Collaborating with a fellow solopreneur is a great way to expand your business and explore new platforms or markets -- without all of the pressure of trying to figure it out on your own. But partnering up with just anyone can make for a collaboration that brings more stress than success.
When you’re on the hunt for the perfect partnership, keep these essentials in mind.
Where to find a collaborator
While you could bump into your collaboration soulmate while walking down the street, there are two places in particular I recommend looking for potential partnerships.
1. Online communities: Membership communities like One Woman Shop are a great place to connect with like-minded business owners who are open to collaborating on a business or marketing idea. This is especially powerful when the group brings together solopreneurs from various fields and areas of passion or expertise. (Editor’s note: Just look at what OWS members Jill and Julienne recently brought to life!)
If you’re not yet a member of a community like OWS, free Facebook Groups are another great place to connect with potential partners. Chances are there’s someone whose posts have caught your eye, and if you’ve felt the spark, they may be the person to ask.
2. Group courses or programs: When you’re in a group course and interacting with the rest of the students either in a private community or on group coaching calls, keep your eyes open for potential collaborators. While you and your cohorts are developing a specific skillset alongside one another in the program, you’re also sharing your individual strengths and passions, and there could be a perfect match in there for an idea you’ve had brewing.
Of course, those aren’t the only places; they just happen to be my top recommendations. Here are a few other places to meet business partners:
- Social media: Stellar Instagram shots or witty Twitter banter could lead you to a good match
- Real-life networking: Making small talk and exchanging business cards at a conference or event can lead to partnerships
- Your business community: A subscriber to your email list may impress you with their responses and engagement
- Your social circle: Friends or family could be a great fit -- just be aware that mixing business and friendship can create high stress situations
Once you’ve set your sights on a potential partner, it’s time to do a bit of research and reflection to determine if you’ll be a good fit, and if the signs are pointing to a profitable collaboration. Here are the three must-haves for a strong match:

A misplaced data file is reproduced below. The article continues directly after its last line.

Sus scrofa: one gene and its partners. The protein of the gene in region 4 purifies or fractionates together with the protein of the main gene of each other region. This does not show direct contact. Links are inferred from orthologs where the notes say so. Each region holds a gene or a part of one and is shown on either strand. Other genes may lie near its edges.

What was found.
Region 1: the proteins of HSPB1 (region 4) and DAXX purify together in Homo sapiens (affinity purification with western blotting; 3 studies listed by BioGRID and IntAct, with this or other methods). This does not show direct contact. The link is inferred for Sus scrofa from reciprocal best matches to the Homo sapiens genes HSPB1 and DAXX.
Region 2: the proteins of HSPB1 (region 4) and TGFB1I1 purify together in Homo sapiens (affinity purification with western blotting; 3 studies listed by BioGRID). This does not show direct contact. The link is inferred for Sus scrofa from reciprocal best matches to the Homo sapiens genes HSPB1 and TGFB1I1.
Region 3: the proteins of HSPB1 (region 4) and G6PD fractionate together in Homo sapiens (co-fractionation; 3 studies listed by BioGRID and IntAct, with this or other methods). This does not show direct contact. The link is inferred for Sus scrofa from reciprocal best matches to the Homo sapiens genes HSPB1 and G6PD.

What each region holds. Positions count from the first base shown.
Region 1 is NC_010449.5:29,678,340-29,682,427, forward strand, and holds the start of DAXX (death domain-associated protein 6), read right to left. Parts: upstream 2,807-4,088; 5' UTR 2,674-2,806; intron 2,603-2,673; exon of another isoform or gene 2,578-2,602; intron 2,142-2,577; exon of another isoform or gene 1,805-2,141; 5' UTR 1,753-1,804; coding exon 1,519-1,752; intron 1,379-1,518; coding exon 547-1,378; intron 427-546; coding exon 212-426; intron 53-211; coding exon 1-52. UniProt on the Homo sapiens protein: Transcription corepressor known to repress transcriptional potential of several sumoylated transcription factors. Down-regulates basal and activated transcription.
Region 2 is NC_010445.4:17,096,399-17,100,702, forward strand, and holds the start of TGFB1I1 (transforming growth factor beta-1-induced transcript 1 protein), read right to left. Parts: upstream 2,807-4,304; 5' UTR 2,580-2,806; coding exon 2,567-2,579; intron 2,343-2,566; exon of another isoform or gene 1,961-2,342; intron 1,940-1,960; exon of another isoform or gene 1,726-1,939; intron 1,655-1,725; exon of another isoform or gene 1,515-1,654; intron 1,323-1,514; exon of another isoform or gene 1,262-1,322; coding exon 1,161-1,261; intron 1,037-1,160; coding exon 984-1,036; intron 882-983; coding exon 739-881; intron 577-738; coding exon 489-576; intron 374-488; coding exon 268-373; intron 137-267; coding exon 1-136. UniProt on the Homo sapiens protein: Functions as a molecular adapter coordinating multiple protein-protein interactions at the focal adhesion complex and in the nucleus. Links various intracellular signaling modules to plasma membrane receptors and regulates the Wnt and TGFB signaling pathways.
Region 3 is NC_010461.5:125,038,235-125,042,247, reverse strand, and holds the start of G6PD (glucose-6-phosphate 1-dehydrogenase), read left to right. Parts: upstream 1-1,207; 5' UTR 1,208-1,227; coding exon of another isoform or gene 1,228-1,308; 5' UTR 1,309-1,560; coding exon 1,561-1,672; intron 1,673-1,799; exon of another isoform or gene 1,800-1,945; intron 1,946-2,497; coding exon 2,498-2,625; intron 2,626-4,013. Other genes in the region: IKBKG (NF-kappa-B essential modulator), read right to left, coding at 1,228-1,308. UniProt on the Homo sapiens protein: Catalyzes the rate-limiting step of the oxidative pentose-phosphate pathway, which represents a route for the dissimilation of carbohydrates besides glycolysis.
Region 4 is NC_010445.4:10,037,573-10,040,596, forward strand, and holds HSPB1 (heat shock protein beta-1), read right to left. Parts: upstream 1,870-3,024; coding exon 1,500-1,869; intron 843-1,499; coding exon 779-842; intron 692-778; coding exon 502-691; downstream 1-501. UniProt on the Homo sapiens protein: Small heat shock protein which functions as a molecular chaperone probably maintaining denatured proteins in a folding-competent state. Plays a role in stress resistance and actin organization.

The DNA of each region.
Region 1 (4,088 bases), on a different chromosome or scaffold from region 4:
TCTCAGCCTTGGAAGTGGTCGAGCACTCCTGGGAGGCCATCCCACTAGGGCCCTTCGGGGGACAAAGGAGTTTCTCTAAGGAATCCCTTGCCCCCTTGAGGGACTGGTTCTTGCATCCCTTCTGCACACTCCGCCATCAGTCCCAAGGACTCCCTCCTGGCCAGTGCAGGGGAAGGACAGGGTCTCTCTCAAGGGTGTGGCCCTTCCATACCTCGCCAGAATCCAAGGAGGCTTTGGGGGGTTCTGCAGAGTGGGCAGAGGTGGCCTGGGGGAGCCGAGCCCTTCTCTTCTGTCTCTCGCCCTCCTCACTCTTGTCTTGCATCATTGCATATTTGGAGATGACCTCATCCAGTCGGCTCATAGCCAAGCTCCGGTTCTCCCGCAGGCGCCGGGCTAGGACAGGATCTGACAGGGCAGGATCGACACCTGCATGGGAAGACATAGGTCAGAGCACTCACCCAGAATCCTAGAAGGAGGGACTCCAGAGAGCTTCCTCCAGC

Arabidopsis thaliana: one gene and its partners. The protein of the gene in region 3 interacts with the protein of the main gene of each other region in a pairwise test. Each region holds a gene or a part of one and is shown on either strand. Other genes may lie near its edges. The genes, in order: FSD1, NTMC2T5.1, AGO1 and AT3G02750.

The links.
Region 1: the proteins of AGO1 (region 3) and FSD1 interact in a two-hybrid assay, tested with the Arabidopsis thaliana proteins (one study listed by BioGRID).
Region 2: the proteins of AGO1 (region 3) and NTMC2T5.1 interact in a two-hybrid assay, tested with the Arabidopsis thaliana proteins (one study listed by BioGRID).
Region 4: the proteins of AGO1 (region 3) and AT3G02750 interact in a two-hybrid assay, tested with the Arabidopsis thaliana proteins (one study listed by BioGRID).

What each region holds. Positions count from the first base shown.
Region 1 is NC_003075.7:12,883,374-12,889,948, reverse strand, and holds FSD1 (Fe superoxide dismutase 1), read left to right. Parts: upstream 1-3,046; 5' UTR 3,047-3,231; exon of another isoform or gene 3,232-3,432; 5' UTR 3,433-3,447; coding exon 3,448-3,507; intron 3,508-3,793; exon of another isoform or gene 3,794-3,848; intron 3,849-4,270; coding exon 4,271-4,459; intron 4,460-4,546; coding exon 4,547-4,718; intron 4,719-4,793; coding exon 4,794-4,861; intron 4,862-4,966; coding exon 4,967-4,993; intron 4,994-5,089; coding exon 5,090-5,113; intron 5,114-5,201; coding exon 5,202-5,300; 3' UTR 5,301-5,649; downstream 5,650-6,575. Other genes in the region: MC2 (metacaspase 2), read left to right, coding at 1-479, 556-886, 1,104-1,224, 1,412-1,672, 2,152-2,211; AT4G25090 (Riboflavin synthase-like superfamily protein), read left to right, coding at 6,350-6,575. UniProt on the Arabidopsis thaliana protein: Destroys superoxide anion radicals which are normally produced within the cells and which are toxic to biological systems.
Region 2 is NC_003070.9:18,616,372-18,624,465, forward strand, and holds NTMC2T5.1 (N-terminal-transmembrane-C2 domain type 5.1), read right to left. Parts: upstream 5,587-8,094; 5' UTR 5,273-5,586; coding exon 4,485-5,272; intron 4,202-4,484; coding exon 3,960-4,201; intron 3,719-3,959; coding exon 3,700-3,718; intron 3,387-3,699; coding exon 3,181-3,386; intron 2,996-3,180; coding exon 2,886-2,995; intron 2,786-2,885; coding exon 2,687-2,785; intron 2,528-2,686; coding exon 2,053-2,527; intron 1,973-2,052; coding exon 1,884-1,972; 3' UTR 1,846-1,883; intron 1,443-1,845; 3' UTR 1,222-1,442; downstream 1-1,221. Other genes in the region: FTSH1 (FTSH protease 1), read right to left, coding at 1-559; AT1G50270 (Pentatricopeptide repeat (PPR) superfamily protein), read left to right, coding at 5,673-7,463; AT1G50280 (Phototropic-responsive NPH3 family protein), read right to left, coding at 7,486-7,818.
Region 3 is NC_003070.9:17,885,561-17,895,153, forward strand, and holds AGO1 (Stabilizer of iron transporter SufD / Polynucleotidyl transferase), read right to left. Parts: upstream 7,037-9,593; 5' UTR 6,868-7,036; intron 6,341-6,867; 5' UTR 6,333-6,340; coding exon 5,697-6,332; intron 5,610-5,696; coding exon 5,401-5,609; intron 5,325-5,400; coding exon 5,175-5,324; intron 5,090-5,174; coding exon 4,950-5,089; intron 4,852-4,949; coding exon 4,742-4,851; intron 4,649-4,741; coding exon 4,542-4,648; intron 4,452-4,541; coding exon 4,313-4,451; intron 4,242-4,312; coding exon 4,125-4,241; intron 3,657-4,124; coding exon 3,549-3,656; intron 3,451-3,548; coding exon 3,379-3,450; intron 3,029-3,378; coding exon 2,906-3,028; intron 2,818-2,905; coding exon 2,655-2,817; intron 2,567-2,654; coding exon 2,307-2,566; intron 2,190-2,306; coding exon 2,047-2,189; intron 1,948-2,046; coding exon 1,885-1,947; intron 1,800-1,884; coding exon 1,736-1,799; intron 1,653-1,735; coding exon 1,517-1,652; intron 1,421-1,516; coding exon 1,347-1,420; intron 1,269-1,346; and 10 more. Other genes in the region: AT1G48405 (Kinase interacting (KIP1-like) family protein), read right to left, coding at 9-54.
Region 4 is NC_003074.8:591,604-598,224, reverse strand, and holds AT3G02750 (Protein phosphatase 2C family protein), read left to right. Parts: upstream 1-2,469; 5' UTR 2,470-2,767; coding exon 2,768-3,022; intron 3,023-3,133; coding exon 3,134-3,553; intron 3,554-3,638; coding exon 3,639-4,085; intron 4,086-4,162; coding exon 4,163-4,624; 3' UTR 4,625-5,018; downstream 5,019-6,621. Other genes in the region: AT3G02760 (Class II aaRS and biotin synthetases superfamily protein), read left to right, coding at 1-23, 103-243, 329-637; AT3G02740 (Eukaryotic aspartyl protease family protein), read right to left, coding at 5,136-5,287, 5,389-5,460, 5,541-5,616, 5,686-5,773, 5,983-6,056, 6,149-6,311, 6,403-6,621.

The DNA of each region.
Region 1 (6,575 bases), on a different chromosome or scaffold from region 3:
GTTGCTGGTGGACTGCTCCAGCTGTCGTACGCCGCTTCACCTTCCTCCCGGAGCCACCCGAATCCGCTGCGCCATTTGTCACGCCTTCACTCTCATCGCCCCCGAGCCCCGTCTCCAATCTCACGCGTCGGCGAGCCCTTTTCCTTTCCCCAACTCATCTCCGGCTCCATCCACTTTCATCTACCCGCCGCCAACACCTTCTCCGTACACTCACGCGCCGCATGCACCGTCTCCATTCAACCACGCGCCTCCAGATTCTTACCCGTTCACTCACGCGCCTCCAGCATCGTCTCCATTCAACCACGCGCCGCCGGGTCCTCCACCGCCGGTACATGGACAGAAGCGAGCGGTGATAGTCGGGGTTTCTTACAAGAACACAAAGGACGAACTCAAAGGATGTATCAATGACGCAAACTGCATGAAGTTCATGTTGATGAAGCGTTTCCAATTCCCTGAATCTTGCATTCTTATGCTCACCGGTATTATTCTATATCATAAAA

1. Balanced skill sets: If you and your potential partner are both bringing the same skill sets to the table, your partnership is going to be rocky. While your combined expertise may trump any and all competitors, you’re going to be left with some serious skill gaps that will create extra work and stress for both of you. Your best bet is a partnership where your skills will complement one another’s. Even then, you’ll inevitably have gaps, in which case outsourcing will be key.
2. Similar styles: Branding is important, and goes beyond the color palette you use and the funky fonts on your site. It extends into your language, communication and tone -- and is designed to attract more of the clients you love working with. A collaboration will struggle when there’s a big difference between the tone of your business and your partner’s. If your presenting style is upbeat and bubbly, and you partner with someone who communicates with a brash, in-your-face tone, your audience is going to be 1) confused and 2) turned off by one or the other of you. This leads to poor sales results and frustration for both of you.
3. Aligned expectations: There is a vast variety of projects that you can collaborate on. Blog post exchanges, webinars, courses, even full-on joint ventures or new companies. So being on the same page when it comes to what the vision is for the project (World domination? A fun side gig?) as well as how each of you will be investing when it comes to time, finances and energy is important. The saying is true: You can go farther when you go together...but with the caveat that you need to have agreed on the destination ahead of time.
Picking that perfect partner
In the rush of excitement of launching a new partnership or collaboration, it can be tempting to skim over the research and reflection on whether or not you’ll be compatible. True -- some of the must-haves can be managed or massaged with clever contracts and strong communication later on, but spending some time assessing the strengths and challenges your collaboration will face ahead of time can save a lot of heartache and frustration down the road.